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Northeastern U. Study: Human Capital Management Has Arrived

Human Capital Measurement and ReportingA study by the Center for the Future of Higher Education and Talent Strategy (CFHETS) at Northeastern University finds that the time has come for education, business, and organizations of all types to seriously address human capital, or the “S” of Environmental, Social, Governance (ESG), increasingly associated with the Stakeholder Capitalism movement. The Enterprise Engagement Alliance’s founder Bruce Bolger was among about 30 professionals asked to contribute insights to the study.
There is a strong case for business leaders and policy makers to give the topic of human capital management more attention. That’s a key finding of the study, “Human Capital Measurement and Reporting, The New Frontier in Talent Strategy and ESG,” by Sean R. Gallagher, Curtis Odom, Emilee Trieckel, Monica Borgida, of Boston-based Northeastern University’s Center for the Future of Higher Education and Talent Strategy (CFHETS).
Explains Gallagher, “The report is not about ESG per se, but the “S” in ESG is an important driver for businesses addressing human capital, and the human resources function is often not at the table. The chief financial officers, investor relations, boards, etc. need to engage more on the human capital topic to prepare.” Gallagher is Executive Professor of Education Policy at the center.
He says that “as more and higher quality data (reporting/metrics) is sought or mandated, companies will need to make investments now to be prepared to respond. Defining and arriving at agreed upon/standard measures of ‘talent mobility’ could be especially compelling for companies’ human capital narrative and investor and societal interests.”
The report “analyzes the current state of human capital measurement and reporting and builds the case for greater attention to this subject. Additionally, it focuses on identifying gaps and opportunities for action among employers and other stakeholders in the field, with a focus on how new ESG investing dynamics are converging with human resources capabilities.”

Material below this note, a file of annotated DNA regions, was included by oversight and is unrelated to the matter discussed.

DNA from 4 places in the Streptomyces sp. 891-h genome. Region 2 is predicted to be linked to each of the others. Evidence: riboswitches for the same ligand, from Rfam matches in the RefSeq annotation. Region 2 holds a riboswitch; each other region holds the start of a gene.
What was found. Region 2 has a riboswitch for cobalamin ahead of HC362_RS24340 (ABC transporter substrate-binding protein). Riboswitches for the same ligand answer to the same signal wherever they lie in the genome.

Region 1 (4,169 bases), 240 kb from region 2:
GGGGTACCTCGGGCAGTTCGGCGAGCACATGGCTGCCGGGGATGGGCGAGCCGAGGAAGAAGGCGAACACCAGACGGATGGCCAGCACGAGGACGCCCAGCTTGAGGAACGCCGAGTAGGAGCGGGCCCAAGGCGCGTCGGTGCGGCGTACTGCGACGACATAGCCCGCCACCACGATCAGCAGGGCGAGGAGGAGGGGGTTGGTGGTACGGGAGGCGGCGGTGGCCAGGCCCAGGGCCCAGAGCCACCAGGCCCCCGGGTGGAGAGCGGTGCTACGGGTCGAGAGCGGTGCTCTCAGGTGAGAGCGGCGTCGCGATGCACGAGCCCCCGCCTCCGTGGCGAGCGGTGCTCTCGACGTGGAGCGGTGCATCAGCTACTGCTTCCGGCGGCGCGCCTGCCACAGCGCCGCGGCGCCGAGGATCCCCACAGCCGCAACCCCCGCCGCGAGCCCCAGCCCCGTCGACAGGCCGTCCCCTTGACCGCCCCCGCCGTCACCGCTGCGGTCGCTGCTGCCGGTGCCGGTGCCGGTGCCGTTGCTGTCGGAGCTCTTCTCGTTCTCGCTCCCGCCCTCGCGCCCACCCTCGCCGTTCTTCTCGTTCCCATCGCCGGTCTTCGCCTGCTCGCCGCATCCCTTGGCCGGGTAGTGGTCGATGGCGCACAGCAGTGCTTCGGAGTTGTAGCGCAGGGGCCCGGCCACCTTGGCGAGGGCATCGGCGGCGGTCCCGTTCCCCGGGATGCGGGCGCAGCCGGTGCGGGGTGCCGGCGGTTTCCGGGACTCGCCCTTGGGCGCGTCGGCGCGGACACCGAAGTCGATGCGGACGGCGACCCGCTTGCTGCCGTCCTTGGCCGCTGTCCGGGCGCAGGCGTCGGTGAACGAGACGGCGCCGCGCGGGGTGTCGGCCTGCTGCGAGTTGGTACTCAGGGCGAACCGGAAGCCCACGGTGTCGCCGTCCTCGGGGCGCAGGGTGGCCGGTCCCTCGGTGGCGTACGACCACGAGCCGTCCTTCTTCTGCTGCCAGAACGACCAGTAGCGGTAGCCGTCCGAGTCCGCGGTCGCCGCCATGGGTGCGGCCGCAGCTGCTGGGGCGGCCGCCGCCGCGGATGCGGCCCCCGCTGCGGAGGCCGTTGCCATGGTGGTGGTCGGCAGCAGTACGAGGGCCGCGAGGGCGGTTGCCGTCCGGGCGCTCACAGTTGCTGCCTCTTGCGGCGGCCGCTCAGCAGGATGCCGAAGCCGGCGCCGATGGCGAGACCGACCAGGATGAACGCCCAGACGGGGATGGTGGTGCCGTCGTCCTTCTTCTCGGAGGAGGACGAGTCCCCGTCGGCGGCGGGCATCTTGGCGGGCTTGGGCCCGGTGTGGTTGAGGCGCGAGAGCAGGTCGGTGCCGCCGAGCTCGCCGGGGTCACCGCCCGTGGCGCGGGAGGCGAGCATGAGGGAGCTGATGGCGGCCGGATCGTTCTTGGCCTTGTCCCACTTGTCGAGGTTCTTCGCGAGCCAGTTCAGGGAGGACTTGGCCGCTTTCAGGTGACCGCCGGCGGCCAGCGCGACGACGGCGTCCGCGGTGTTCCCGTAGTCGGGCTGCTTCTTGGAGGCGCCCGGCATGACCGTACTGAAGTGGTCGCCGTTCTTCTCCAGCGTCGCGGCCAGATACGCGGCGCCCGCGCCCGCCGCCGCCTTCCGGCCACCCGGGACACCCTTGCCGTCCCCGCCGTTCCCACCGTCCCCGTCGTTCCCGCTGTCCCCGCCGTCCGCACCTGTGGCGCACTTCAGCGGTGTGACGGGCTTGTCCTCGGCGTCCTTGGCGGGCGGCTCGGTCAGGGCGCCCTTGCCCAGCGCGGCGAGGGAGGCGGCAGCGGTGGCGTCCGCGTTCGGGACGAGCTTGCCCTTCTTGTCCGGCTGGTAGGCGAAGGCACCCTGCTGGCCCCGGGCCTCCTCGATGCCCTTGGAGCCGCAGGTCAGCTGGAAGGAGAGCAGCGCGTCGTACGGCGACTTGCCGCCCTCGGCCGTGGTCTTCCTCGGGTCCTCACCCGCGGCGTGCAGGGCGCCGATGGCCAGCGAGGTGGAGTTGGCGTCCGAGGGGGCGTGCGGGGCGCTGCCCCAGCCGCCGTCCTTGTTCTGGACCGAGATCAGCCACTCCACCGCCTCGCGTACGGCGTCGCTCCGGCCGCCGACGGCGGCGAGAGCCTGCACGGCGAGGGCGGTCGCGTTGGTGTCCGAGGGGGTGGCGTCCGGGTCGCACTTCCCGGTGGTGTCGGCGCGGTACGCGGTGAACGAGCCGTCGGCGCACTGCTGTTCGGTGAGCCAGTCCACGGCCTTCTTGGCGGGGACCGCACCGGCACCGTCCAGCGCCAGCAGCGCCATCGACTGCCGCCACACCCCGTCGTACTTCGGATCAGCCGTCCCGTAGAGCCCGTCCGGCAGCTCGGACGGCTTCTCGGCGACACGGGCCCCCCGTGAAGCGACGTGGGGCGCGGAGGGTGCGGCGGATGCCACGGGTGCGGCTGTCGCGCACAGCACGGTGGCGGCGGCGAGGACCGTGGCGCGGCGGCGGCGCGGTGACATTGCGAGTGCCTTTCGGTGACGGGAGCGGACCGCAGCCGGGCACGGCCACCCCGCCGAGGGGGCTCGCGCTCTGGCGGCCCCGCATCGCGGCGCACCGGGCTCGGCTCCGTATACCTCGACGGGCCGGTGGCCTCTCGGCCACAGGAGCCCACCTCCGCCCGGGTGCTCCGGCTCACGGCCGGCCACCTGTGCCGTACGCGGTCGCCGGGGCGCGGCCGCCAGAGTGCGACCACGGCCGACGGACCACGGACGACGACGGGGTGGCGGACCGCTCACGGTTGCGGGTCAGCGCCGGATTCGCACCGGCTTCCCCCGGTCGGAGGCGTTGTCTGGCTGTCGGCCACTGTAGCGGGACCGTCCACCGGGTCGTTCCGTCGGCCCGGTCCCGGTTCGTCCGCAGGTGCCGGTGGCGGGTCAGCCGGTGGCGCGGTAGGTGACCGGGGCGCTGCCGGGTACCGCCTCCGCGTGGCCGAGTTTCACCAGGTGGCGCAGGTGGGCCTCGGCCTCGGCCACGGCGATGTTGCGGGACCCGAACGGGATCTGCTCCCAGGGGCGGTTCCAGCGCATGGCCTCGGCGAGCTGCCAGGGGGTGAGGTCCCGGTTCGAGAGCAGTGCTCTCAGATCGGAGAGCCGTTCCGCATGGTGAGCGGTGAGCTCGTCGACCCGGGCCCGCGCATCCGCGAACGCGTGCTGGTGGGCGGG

The report is based on “synthesizing research from a range of relevant domains, and original interviews with more than 30 national and global experts (including its own faculty.) It begins with a summary of forces driving the increased focus on human capital and its reporting, and then situates the issue within the context of evolving stakeholder capitalism and ESG standards, especially as the ‘S,’ or social element within ESG comes into focus. The report then explores existing human capital- and ESG-related reporting frameworks. Our key conclusions and recommendations, explored in-depth in the second half of this report, represent three areas of action: Building awareness and bringing attention to human capital measurement and reporting; collectively defining standards and best practices and developing technology infrastructure and analytical capabilities.”
The Center for the Future of Higher Education and Talent Strategy (CFHETS) describes itself as “an applied research center that builds on Northeastern University’s heritage of more than a century of leadership in experiential learning and its network of more than 3,300 employer partners. Drawing on the expertise of Northeastern faculty and affiliated industry-based scholars, CFHETS’ analysis focuses on human capital trends including bringing the voice and perspective of employers into the education community, while also serving as a research-based academic voice and resource in the world of corporate talent strategy.”
Bruce Bolger, Founder of the Enterprise Engagement Alliance, publisher of ESM, was one of several dozen experts included in the study. In the report, he says “’it’s chaos out there—buzzwords, hype, bright shiny objects, just like Total Quality Management was in the ‘80s, noting that eventually the initial wave of hype gave way to better practices and results years later…Bolger explains that standards are ‘a way to benchmark your own activities and, as an observer, to benchmark the activities of a company you’re observing—organizing the analysis by the key criteria that are indicative of effectivenessness.
These include: having a clear, stated organizational purpose; objectives, methodologies, and metrics for each key aspect of stakeholder management, and a process for continuous improvement.’”

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